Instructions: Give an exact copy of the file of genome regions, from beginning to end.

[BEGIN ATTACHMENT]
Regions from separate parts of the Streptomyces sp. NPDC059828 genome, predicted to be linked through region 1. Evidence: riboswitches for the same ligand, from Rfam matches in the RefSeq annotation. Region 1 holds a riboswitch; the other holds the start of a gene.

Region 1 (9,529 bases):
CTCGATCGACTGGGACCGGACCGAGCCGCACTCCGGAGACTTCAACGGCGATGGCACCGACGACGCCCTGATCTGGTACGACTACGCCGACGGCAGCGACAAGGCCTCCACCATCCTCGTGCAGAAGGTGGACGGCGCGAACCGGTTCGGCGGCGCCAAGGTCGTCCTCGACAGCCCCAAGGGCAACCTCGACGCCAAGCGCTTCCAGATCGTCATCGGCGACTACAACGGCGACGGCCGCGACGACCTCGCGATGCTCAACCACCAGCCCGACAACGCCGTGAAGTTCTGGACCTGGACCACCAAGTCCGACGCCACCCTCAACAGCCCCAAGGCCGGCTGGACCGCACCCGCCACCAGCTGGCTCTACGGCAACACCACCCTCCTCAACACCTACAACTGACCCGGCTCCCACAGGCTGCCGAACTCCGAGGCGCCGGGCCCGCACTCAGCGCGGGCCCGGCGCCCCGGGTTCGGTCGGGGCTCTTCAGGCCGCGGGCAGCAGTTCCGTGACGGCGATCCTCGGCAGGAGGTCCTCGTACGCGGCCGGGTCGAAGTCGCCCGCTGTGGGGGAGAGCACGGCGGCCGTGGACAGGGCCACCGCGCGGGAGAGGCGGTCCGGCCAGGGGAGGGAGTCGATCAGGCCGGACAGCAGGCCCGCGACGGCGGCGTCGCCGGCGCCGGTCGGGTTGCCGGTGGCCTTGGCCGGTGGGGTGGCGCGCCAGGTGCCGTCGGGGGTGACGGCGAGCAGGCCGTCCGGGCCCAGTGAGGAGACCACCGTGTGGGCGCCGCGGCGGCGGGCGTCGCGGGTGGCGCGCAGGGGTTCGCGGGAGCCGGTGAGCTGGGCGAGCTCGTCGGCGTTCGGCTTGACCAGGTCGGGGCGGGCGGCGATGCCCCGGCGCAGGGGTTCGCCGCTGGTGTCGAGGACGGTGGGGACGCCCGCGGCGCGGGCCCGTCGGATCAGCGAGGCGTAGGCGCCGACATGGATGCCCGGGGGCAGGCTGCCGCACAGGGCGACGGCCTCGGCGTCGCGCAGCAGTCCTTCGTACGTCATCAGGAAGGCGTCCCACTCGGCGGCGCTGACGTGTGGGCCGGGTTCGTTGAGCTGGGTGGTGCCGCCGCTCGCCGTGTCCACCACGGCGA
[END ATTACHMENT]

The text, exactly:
Regions from separate parts of the Streptomyces sp. NPDC059828 genome, predicted to be linked through region 1. Evidence: riboswitches for the same ligand, from Rfam matches in the RefSeq annotation. Region 1 holds a riboswitch; the other holds the start of a gene.

Region 1 (9,529 bases):
CTCGATCGACTGGGACCGGACCGAGCCGCACTCCGGAGACTTCAACGGCGATGGCACCGACGACGCCCTGATCTGGTACGACTACGCCGACGGCAGCGACAAGGCCTCCACCATCCTCGTGCAGAAGGTGGACGGCGCGAACCGGTTCGGCGGCGCCAAGGTCGTCCTCGACAGCCCCAAGGGCAACCTCGACGCCAAGCGCTTCCAGATCGTCATCGGCGACTACAACGGCGACGGCCGCGACGACCTCGCGATGCTCAACCACCAGCCCGACAACGCCGTGAAGTTCTGGACCTGGACCACCAAGTCCGACGCCACCCTCAACAGCCCCAAGGCCGGCTGGACCGCACCCGCCACCAGCTGGCTCTACGGCAACACCACCCTCCTCAACACCTACAACTGACCCGGCTCCCACAGGCTGCCGAACTCCGAGGCGCCGGGCCCGCACTCAGCGCGGGCCCGGCGCCCCGGGTTCGGTCGGGGCTCTTCAGGCCGCGGGCAGCAGTTCCGTGACGGCGATCCTCGGCAGGAGGTCCTCGTACGCGGCCGGGTCGAAGTCGCCCGCTGTGGGGGAGAGCACGGCGGCCGTGGACAGGGCCACCGCGCGGGAGAGGCGGTCCGGCCAGGGGAGGGAGTCGATCAGGCCGGACAGCAGGCCCGCGACGGCGGCGTCGCCGGCGCCGGTCGGGTTGCCGGTGGCCTTGGCCGGTGGGGTGGCGCGCCAGGTGCCGTCGGGGGTGACGGCGAGCAGGCCGTCCGGGCCCAGTGAGGAGACCACCGTGTGGGCGCCGCGGCGGCGGGCGTCGCGGGTGGCGCGCAGGGGTTCGCGGGAGCCGGTGAGCTGGGCGAGCTCGTCGGCGTTCGGCTTGACCAGGTCGGGGCGGGCGGCGATGCCCCGGCGCAGGGGTTCGCCGCTGGTGTCGAGGACGGTGGGGACGCCCGCGGCGCGGGCCCGTCGGATCAGCGAGGCGTAGGCGCCGACATGGATGCCCGGGGGCAGGCTGCCGCACAGGGCGACGGCCTCGGCGTCGCGCAGCAGTCCTTCGTACGTCATCAGGAAGGCGTCCCACTCGGCGGCGCTGACGTGTGGGCCGGGTTCGTTGAGCTGGGTGGTGCCGCCGCTCGCCGTGTCCACCACGGCGA